At the northern end of New York City’s Times Square, standing right in front of the “Red Steps” that also serve as the roof of the TKTS discount theater ticket booth, is a statue of a Catholic priest.
The eight-foot high statue depicts Fr. Francis P. Duffy (1871-1932), the most highly decorated cleric in the history of the United States Army, standing on a pedestal, with a massive Celtic cross at his back. In fact, this triangular section of Times Square is more properly known as Father Duffy Square.
The Canadian-born priest served as a military chaplain during the Spanish American War, and later as pastor of Our Savior parish in the Bronx when he was called up to serve as chaplain of the 69th Infantry Regiment of the New York National Guard in 1914.
The “Fighting 69th,” which was made up of mostly Irish Americans, was called to duty in 1917 during World War I. Sent to the front in France, over the course of 180 days in combat, 900 of its men were killed. Their story was immortalized in the 1940 movie The Fighting 69th, starring James Cagney and Pat O’Brien as the chaplain.
Fr. Duffy is remembered for his bravery on the battlefield, administering last rites, tending to the wounded, and caring for the dead. Going far beyond the duties of a chaplain, Fr. Duffy served as a leader to his men, boosting their morale as they prepared to enter battle, and comforting the wounded. General Douglas MacArthur later said that Fr. Duffy was briefly considered for the post of regimental commander.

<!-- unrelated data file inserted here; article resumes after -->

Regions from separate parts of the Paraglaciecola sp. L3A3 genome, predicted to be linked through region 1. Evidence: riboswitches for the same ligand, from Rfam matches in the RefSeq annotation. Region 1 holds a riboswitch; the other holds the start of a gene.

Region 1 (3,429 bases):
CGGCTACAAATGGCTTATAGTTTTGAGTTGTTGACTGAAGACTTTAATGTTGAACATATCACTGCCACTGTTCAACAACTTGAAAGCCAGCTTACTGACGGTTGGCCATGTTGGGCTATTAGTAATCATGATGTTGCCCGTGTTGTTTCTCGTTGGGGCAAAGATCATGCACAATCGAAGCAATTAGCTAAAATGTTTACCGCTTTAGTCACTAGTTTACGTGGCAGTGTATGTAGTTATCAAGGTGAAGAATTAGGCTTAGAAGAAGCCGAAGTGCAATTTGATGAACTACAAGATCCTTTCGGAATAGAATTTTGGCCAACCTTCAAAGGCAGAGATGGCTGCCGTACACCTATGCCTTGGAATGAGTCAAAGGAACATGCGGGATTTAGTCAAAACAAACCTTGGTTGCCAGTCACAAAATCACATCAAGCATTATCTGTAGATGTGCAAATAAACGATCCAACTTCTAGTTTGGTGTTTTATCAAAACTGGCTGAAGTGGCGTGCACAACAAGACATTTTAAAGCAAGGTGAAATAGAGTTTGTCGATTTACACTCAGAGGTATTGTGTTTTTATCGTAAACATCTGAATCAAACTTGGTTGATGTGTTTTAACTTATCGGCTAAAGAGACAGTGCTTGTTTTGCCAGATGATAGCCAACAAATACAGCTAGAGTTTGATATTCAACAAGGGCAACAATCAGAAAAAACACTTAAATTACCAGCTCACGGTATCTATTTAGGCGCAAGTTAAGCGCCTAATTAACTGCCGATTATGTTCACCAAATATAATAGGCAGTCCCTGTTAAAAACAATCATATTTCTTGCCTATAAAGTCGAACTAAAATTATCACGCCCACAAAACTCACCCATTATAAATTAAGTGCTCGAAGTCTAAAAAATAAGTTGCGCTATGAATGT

In his book Father Duffy’s Story, Fr. Duffy later recounted the story of the Fighting 69th. He described celebrating Easter Mass outside a church in a French village.
“I have a congregation of the old faith, approximately three thousand souls. They are generally scattered through five or six French Villages, when en repos, and more scattered still throughout the trenches and abandoned towns when in line,” he said, according to the website for the Archives of the Archdiocese of New York.
Before a battle, Fr. Duffy would walk through the trenches granting absolution to the soldiers. At the end of the fighting, he described the “heartbreaking task” of burying the dead.
“I knew these men so well and loved them as if they were my younger brothers. It has been the saddest day of my life. Well, it is the last act of love I can do form and for the folks at home,” he wrote.
For his service, he was awarded the Distinguished Service Cross, the Distinguished Service Medal, the Conspicuous Service Cross (NY), the Légion d’Honneur (France) and the Croix de Guerre (France).
After the war, Fr. Duffy served as pastor of Holy Cross Church, located a block away from Times Square where his statue stands today. There he established a 2:15 a.m. Mass for Sundays and Holy Days to accommodate the late schedules of the theater district community.
Fr. Duffy died on June 26, 1932. A solemn military mass was celebrated at St. Patrick’s Cathedral, with thousands in attendance. A procession of soldiers, veterans and policemen and firemen formed a funeral cortege from Holy Cross Church to St. Patrick’s.